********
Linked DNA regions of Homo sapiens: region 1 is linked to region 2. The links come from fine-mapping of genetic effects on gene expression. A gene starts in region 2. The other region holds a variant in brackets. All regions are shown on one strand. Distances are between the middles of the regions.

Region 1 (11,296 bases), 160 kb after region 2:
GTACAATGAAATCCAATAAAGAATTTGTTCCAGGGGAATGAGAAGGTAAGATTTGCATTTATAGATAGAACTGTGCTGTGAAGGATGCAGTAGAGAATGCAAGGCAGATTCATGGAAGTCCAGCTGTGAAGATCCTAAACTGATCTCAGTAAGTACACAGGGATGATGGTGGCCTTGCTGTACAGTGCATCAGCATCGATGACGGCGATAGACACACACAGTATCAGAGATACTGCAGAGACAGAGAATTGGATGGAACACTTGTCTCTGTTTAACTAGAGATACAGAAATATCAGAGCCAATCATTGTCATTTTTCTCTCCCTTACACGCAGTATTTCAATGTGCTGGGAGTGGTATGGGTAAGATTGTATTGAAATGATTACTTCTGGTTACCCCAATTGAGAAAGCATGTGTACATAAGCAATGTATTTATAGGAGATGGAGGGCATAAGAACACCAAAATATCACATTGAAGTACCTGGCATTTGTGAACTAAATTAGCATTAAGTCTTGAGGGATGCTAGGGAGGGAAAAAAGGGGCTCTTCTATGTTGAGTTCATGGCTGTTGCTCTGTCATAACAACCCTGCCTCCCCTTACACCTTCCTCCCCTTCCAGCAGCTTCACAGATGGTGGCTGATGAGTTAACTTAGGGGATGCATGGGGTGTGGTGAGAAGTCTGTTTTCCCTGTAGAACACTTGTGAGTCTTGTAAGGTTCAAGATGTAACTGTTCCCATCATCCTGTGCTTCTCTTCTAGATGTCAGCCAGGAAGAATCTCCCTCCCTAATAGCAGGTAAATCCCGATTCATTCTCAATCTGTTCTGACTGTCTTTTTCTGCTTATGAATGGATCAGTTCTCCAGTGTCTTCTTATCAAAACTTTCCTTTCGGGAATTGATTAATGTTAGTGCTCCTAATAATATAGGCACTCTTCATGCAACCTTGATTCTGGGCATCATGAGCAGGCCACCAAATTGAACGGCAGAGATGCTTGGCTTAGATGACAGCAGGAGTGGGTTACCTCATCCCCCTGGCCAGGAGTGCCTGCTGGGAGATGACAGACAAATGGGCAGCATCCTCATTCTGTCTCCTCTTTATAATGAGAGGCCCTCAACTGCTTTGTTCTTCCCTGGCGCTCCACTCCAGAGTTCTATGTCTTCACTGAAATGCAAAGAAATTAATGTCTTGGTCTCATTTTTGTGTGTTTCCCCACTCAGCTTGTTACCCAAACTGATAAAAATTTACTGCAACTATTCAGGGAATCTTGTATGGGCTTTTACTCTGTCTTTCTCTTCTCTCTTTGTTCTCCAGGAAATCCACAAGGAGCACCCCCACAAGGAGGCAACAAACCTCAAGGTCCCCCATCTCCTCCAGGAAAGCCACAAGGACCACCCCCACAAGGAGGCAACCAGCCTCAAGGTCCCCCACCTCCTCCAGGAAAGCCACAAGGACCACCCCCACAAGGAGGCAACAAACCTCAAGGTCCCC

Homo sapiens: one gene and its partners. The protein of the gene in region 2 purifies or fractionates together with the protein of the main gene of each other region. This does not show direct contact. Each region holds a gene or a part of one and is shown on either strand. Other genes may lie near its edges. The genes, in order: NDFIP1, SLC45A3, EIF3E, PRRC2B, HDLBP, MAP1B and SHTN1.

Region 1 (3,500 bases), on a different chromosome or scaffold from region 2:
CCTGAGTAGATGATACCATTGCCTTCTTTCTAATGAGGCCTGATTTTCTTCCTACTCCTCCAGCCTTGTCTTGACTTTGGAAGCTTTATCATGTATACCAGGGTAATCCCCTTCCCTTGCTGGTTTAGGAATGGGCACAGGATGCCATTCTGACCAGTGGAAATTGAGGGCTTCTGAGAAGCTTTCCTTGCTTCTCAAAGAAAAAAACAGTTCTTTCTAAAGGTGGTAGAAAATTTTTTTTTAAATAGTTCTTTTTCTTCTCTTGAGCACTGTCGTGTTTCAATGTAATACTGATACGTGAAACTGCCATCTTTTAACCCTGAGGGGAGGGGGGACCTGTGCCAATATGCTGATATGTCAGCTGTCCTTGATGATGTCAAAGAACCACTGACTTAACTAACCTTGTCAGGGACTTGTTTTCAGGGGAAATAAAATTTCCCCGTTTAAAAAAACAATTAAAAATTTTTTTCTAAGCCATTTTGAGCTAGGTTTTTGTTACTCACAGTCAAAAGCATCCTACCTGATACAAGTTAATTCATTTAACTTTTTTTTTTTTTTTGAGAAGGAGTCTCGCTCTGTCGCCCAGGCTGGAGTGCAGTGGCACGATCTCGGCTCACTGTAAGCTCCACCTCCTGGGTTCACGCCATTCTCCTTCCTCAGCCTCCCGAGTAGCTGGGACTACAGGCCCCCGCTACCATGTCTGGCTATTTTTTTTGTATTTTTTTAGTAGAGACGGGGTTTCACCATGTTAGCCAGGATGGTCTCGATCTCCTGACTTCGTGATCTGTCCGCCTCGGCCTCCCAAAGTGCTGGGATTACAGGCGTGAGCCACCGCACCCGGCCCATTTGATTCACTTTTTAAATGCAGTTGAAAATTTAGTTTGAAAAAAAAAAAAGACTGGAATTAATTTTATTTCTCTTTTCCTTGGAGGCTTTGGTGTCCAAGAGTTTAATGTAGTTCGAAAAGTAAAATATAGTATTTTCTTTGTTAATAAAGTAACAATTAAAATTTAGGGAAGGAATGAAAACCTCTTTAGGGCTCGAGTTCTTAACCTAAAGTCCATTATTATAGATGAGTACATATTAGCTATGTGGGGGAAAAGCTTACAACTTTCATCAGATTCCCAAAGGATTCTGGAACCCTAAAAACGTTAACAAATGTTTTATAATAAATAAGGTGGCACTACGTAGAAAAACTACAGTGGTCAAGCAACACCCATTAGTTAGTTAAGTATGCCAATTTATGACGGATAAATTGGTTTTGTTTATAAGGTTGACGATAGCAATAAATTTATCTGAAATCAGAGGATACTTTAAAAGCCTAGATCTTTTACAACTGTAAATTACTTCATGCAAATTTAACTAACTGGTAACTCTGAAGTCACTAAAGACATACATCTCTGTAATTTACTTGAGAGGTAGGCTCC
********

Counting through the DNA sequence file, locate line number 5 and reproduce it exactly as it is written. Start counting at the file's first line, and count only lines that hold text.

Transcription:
Region 1 (3,500 bases), on a different chromosome or scaffold from region 2: